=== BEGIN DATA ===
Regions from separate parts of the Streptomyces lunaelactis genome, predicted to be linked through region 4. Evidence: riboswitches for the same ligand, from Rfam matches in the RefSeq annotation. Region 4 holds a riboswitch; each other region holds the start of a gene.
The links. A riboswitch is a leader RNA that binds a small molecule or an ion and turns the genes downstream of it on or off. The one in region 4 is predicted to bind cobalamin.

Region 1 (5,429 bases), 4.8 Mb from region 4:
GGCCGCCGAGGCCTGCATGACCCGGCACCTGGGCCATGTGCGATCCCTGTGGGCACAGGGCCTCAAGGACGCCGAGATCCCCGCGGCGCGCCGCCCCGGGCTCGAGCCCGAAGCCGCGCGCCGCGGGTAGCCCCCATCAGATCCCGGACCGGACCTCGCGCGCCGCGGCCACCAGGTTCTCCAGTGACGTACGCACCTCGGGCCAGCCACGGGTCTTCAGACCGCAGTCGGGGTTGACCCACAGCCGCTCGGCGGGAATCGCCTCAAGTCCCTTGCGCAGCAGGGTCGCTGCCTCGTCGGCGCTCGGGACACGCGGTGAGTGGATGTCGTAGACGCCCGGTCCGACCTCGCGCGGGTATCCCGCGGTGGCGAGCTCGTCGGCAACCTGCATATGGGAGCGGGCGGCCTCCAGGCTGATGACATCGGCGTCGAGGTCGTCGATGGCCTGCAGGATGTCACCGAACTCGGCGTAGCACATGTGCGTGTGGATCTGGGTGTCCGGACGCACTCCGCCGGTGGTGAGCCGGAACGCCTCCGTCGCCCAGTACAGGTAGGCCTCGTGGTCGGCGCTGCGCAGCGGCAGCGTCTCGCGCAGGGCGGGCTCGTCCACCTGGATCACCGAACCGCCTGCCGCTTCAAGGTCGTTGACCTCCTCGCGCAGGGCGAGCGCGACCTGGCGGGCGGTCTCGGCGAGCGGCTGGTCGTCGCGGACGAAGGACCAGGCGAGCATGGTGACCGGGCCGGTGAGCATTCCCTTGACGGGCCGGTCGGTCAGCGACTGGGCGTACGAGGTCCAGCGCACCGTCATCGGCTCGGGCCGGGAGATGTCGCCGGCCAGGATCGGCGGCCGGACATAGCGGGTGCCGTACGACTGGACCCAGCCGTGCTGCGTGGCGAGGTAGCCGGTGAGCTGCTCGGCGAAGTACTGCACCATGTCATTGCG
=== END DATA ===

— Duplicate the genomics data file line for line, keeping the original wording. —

Regions from separate parts of the Streptomyces lunaelactis genome, predicted to be linked through region 4. Evidence: riboswitches for the same ligand, from Rfam matches in the RefSeq annotation. Region 4 holds a riboswitch; each other region holds the start of a gene.
The links. A riboswitch is a leader RNA that binds a small molecule or an ion and turns the genes downstream of it on or off. The one in region 4 is predicted to bind cobalamin.

Region 1 (5,429 bases), 4.8 Mb from region 4:
GGCCGCCGAGGCCTGCATGACCCGGCACCTGGGCCATGTGCGATCCCTGTGGGCACAGGGCCTCAAGGACGCCGAGATCCCCGCGGCGCGCCGCCCCGGGCTCGAGCCCGAAGCCGCGCGCCGCGGGTAGCCCCCATCAGATCCCGGACCGGACCTCGCGCGCCGCGGCCACCAGGTTCTCCAGTGACGTACGCACCTCGGGCCAGCCACGGGTCTTCAGACCGCAGTCGGGGTTGACCCACAGCCGCTCGGCGGGAATCGCCTCAAGTCCCTTGCGCAGCAGGGTCGCTGCCTCGTCGGCGCTCGGGACACGCGGTGAGTGGATGTCGTAGACGCCCGGTCCGACCTCGCGCGGGTATCCCGCGGTGGCGAGCTCGTCGGCAACCTGCATATGGGAGCGGGCGGCCTCCAGGCTGATGACATCGGCGTCGAGGTCGTCGATGGCCTGCAGGATGTCACCGAACTCGGCGTAGCACATGTGCGTGTGGATCTGGGTGTCCGGACGCACTCCGCCGGTGGTGAGCCGGAACGCCTCCGTCGCCCAGTACAGGTAGGCCTCGTGGTCGGCGCTGCGCAGCGGCAGCGTCTCGCGCAGGGCGGGCTCGTCCACCTGGATCACCGAACCGCCTGCCGCTTCAAGGTCGTTGACCTCCTCGCGCAGGGCGAGCGCGACCTGGCGGGCGGTCTCGGCGAGCGGCTGGTCGTCGCGGACGAAGGACCAGGCGAGCATGGTGACCGGGCCGGTGAGCATTCCCTTGACGGGCCGGTCGGTCAGCGACTGGGCGTACGAGGTCCAGCGCACCGTCATCGGCTCGGGCCGGGAGATGTCGCCGGCCAGGATCGGCGGCCGGACATAGCGGGTGCCGTACGACTGGACCCAGCCGTGCTGCGTGGCGAGGTAGCCGGTGAGCTGCTCGGCGAAGTACTGCACCATGTCATTGCG